Namibia is a country where health statistics are hard to come by. Even though that cancer treatment facility kept counts, these numbers appeared in stacks of register books that it seems no one had ever tallied. So far, there is no information on the proportion of cancer patients that are HIV positive in Namibia and yet there is a whole body of literature attesting to how infection with HIV increases the risk for cancer. As an epidemiologist, I would bring expertise to this understudied vulnerability that people living with HIV have in Namibia.
One of my specific interests is the impact of HAART on the incidence of cervical cancer among HIV positive women. Attending a talk organised by the HIV Clinicians Society of Namibia, I learnt that it is unclear whether HAART protects against cervical cancer in HIV positive women by allowing them to clear HPV infection at a greater frequency than women not on HAART. What I am interested in understanding is whether poor adherence to HAART or an inherent non-protective effect of HAART, is responsible for lack of a reduction in the cases of cervical cancer among HIV positive women in Namibia. The lack of reduction in cases I refer to is based on anecdotes of clinicians on the ground, given that data of cancer patients by HIV status has not been compiled in Namibia. Hence, I am interested in collecting these data to understand how effective the current measure of HAART is in combating cervical cancer among HIV positive women. In addition, I hope to benefit from classes on health policy at the School of Medicine, so that I may acquaint myself with issues surrounding implementation and costing, as these issues would be germane in predicting the efficacy of the HPV vaccine, HAART, cervical screening or a combination of interventions, in combating cervical cancer in Namibia.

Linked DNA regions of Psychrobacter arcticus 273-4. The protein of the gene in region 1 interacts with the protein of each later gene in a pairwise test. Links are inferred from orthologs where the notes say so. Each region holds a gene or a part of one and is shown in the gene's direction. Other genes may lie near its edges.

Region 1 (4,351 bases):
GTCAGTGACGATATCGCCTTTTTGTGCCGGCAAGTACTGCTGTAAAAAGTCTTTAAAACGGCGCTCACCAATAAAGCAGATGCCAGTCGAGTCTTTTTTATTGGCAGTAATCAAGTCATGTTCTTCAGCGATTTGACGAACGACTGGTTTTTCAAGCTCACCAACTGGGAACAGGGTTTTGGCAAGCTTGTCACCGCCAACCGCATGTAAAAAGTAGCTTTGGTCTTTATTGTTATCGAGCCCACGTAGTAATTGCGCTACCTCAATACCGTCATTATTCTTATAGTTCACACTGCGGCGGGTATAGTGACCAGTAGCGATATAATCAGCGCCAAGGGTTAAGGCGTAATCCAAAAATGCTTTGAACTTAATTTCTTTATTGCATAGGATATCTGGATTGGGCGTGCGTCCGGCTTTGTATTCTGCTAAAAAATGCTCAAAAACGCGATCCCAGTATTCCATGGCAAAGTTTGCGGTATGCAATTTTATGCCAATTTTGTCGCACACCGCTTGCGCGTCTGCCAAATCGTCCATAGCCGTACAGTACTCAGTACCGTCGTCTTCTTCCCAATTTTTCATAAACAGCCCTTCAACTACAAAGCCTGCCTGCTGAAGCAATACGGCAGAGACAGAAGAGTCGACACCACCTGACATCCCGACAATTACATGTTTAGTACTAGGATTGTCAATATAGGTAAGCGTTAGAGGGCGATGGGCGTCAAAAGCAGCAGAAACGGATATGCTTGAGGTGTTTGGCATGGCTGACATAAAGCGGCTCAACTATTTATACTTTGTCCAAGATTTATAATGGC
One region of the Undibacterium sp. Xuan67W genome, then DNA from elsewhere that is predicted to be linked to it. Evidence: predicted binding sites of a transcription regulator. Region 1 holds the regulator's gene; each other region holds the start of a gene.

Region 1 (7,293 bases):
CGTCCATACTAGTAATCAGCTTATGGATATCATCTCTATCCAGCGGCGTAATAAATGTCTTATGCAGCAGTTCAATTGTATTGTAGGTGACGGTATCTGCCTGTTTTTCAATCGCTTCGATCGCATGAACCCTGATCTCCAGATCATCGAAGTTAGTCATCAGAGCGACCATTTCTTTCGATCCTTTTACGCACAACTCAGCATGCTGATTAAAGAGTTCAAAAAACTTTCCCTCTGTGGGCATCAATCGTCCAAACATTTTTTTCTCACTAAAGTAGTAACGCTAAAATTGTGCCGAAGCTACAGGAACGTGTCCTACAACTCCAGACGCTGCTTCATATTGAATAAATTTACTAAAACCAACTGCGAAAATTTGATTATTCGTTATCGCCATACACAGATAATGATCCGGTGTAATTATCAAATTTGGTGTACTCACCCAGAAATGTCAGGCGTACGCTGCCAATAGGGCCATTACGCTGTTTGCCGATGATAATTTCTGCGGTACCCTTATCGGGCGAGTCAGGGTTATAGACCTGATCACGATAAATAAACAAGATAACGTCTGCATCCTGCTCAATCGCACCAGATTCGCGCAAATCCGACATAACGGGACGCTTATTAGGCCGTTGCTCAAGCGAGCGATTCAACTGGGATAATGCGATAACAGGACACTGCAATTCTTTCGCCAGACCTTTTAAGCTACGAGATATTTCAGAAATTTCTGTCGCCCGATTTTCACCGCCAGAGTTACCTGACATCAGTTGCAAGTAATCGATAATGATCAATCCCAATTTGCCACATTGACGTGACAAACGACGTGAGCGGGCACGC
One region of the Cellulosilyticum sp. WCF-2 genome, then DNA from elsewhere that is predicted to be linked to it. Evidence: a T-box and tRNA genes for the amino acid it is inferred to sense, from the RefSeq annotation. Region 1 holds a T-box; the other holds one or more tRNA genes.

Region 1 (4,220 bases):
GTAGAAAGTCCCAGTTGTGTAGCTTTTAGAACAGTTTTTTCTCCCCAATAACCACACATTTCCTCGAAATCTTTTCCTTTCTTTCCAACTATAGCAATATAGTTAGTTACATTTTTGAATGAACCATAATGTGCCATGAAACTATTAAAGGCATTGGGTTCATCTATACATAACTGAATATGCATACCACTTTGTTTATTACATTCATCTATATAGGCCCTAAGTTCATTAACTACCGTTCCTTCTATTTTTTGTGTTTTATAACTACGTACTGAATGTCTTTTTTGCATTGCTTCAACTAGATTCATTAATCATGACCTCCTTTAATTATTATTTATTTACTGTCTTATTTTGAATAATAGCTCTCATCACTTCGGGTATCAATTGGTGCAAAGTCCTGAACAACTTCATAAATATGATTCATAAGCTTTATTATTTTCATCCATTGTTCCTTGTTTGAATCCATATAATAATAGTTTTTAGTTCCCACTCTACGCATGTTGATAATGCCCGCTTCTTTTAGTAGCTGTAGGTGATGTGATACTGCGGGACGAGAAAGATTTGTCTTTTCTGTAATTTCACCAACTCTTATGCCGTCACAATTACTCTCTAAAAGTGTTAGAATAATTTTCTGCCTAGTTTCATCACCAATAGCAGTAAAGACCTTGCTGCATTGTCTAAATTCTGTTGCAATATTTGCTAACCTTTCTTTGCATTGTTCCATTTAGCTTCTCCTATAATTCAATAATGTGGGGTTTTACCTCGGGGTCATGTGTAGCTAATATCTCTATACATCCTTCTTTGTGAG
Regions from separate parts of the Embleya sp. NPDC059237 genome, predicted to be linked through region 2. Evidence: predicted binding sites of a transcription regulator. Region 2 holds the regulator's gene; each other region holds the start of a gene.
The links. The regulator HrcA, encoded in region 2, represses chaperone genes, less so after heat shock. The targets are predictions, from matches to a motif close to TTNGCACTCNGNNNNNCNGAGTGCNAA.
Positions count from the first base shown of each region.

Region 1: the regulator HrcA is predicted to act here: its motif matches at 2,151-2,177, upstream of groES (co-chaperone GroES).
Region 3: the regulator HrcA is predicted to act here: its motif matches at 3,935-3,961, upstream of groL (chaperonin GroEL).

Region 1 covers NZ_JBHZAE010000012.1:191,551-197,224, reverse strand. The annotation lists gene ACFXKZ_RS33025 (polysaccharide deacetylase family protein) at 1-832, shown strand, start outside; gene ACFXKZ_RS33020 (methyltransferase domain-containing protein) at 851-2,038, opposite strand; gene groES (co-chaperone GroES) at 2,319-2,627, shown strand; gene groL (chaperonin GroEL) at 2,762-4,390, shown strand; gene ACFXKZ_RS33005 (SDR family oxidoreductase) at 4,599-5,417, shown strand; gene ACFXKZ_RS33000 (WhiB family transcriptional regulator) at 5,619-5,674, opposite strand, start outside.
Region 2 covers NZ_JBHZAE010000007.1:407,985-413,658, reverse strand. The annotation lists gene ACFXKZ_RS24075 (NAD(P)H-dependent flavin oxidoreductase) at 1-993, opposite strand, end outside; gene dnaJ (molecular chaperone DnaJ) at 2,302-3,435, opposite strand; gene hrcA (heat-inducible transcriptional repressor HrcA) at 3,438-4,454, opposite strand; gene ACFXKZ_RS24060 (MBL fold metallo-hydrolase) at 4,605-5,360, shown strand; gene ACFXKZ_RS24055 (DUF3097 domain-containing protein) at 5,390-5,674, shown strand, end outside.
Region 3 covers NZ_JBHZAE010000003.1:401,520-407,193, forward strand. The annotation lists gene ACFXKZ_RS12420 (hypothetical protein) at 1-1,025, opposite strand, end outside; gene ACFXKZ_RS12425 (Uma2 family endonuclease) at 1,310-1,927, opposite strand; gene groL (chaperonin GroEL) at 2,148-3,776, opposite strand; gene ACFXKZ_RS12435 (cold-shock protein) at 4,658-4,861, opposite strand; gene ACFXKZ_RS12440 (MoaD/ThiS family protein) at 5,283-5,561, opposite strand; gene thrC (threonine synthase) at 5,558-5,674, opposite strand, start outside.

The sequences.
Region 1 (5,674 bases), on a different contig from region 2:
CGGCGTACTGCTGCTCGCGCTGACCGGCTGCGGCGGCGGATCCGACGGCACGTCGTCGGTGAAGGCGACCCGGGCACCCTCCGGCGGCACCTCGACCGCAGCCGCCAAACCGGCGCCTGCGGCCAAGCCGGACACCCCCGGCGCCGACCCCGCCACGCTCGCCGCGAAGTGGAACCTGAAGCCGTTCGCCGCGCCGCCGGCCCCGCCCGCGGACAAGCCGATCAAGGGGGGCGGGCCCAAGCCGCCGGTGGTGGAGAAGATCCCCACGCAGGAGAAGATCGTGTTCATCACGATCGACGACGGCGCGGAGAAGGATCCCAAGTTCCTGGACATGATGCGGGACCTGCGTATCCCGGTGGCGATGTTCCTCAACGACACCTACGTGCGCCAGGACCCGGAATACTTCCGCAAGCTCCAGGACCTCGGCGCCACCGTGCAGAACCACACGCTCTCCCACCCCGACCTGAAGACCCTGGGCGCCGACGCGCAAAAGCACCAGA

On the 1st of December 2012 I attended an event called ‘blue ribbon day’ to raise awareness about cancer among men. I came with my red ribbon of World AIDS day and I had initially asked to talk about how the red ribbon connects to the blue one, but the organisers did not want any speeches. Had I been given the floor, I would have spoken about the detection of HIV among gay man in 1981 and that since then there have been cancer cases around the world because of HIV infection. I would have said that one cannot speak about cancer in men and limit it to prostate and testicular cancer, because that would miss anal cancer among men who have sex with men – the true analog of cervical cancer in women. I would highlight that in Namibia, we need to bring HIV into the discourse surrounding cancer, and we need to admit that we have neglected the ways HIV and cancer intertwine. This is type of public engagement I aim for as a researcher, even if it necessitates dealing with uncomfortable assumptions about cancer.